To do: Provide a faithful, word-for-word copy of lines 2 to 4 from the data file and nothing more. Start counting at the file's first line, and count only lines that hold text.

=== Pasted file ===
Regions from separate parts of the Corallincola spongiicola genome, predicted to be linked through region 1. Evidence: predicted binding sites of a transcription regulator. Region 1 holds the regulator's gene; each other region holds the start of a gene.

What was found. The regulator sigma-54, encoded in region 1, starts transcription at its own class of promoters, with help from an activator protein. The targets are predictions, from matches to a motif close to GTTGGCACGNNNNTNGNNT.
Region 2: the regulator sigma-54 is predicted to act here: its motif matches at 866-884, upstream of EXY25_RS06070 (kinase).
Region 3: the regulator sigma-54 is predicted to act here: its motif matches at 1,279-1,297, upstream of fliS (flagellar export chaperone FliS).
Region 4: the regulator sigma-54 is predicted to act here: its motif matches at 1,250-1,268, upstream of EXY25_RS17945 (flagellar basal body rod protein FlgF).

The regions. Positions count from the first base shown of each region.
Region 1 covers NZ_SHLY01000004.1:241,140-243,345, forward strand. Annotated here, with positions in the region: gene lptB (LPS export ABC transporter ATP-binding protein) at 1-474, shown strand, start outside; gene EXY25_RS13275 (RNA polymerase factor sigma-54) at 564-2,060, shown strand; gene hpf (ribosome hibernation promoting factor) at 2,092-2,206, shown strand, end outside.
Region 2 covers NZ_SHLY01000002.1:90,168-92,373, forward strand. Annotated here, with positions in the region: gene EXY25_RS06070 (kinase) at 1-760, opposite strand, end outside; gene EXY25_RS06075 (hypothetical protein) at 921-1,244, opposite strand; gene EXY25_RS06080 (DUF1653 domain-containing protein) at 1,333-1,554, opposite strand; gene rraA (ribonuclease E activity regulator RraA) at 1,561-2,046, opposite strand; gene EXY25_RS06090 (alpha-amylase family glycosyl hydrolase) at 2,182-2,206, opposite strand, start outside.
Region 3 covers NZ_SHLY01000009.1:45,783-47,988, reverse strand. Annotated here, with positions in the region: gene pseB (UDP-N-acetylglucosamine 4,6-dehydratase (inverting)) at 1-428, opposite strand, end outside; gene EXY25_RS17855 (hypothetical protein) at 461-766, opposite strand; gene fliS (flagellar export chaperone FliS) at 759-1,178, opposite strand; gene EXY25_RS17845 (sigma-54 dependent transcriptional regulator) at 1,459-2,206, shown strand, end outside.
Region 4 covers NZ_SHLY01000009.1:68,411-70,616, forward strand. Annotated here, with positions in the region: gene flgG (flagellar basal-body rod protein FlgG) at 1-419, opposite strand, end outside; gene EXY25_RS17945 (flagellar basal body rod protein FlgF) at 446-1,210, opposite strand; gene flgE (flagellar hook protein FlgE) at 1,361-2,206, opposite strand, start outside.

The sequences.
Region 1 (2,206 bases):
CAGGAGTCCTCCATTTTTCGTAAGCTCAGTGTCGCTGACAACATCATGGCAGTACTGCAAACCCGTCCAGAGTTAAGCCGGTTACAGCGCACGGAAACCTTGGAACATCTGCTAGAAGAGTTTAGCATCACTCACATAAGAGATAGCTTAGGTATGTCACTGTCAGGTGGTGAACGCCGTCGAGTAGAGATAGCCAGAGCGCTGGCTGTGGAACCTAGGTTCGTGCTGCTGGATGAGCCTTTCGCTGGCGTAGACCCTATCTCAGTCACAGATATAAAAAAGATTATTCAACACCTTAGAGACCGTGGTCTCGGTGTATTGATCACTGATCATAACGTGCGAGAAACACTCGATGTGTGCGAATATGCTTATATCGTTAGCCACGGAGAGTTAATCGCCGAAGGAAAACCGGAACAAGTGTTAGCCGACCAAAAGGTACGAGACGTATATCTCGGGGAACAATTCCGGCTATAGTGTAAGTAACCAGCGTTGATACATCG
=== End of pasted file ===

What was found. The regulator sigma-54, encoded in region 1, starts transcription at its own class of promoters, with help from an activator protein. The targets are predictions, from matches to a motif close to GTTGGCACGNNNNTNGNNT.
Region 2: the regulator sigma-54 is predicted to act here: its motif matches at 866-884, upstream of EXY25_RS06070 (kinase).
Region 3: the regulator sigma-54 is predicted to act here: its motif matches at 1,279-1,297, upstream of fliS (flagellar export chaperone FliS).